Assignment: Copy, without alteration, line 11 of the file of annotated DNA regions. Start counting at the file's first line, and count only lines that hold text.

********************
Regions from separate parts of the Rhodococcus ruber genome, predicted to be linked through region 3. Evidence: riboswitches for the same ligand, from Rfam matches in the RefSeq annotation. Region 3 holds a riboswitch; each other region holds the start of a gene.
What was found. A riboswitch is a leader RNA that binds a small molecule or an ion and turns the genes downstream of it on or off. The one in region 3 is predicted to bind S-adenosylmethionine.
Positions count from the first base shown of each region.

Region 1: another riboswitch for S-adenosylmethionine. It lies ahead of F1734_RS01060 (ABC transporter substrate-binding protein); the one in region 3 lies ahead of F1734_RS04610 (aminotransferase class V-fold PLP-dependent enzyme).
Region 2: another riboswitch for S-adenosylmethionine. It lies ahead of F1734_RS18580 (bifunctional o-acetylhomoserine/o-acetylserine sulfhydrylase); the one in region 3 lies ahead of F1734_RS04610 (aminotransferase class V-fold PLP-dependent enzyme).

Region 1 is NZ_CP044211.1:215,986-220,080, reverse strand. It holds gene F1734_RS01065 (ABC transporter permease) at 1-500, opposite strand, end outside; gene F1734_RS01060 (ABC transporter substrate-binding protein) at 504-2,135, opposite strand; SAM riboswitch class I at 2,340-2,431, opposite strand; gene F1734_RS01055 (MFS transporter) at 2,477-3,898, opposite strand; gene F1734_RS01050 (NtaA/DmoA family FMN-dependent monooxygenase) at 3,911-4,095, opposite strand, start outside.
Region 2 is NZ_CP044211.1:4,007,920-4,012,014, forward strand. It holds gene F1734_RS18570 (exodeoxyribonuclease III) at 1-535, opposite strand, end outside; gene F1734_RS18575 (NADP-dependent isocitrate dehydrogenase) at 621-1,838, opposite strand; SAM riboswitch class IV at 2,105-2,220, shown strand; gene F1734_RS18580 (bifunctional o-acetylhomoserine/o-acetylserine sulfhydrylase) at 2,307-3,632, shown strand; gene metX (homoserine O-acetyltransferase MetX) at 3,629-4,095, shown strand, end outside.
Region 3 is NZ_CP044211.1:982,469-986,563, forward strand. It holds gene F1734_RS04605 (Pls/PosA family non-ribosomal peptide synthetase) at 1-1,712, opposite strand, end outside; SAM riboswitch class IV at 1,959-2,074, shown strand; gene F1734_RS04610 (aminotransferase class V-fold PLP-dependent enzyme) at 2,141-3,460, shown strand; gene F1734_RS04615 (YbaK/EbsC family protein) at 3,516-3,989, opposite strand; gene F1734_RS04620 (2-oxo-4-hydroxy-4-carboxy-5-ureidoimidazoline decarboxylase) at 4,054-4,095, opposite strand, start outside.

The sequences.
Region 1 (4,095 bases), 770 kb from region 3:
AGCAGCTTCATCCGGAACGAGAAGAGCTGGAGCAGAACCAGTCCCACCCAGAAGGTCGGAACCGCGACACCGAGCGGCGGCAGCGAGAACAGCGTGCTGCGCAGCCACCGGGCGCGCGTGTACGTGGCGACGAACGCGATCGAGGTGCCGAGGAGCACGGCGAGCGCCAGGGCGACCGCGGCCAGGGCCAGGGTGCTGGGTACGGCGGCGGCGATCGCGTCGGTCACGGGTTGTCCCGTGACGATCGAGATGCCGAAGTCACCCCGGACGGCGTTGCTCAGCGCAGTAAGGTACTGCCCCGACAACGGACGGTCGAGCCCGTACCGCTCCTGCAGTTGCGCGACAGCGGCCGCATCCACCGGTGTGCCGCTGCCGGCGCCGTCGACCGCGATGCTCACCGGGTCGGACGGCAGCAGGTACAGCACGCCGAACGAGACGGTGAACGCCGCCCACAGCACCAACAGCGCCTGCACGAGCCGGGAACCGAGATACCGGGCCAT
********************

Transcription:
AGCAGCTTCATCCGGAACGAGAAGAGCTGGAGCAGAACCAGTCCCACCCAGAAGGTCGGAACCGCGACACCGAGCGGCGGCAGCGAGAACAGCGTGCTGCGCAGCCACCGGGCGCGCGTGTACGTGGCGACGAACGCGATCGAGGTGCCGAGGAGCACGGCGAGCGCCAGGGCGACCGCGGCCAGGGCCAGGGTGCTGGGTACGGCGGCGGCGATCGCGTCGGTCACGGGTTGTCCCGTGACGATCGAGATGCCGAAGTCACCCCGGACGGCGTTGCTCAGCGCAGTAAGGTACTGCCCCGACAACGGACGGTCGAGCCCGTACCGCTCCTGCAGTTGCGCGACAGCGGCCGCATCCACCGGTGTGCCGCTGCCGGCGCCGTCGACCGCGATGCTCACCGGGTCGGACGGCAGCAGGTACAGCACGCCGAACGAGACGGTGAACGCCGCCCACAGCACCAACAGCGCCTGCACGAGCCGGGAACCGAGATACCGGGCCAT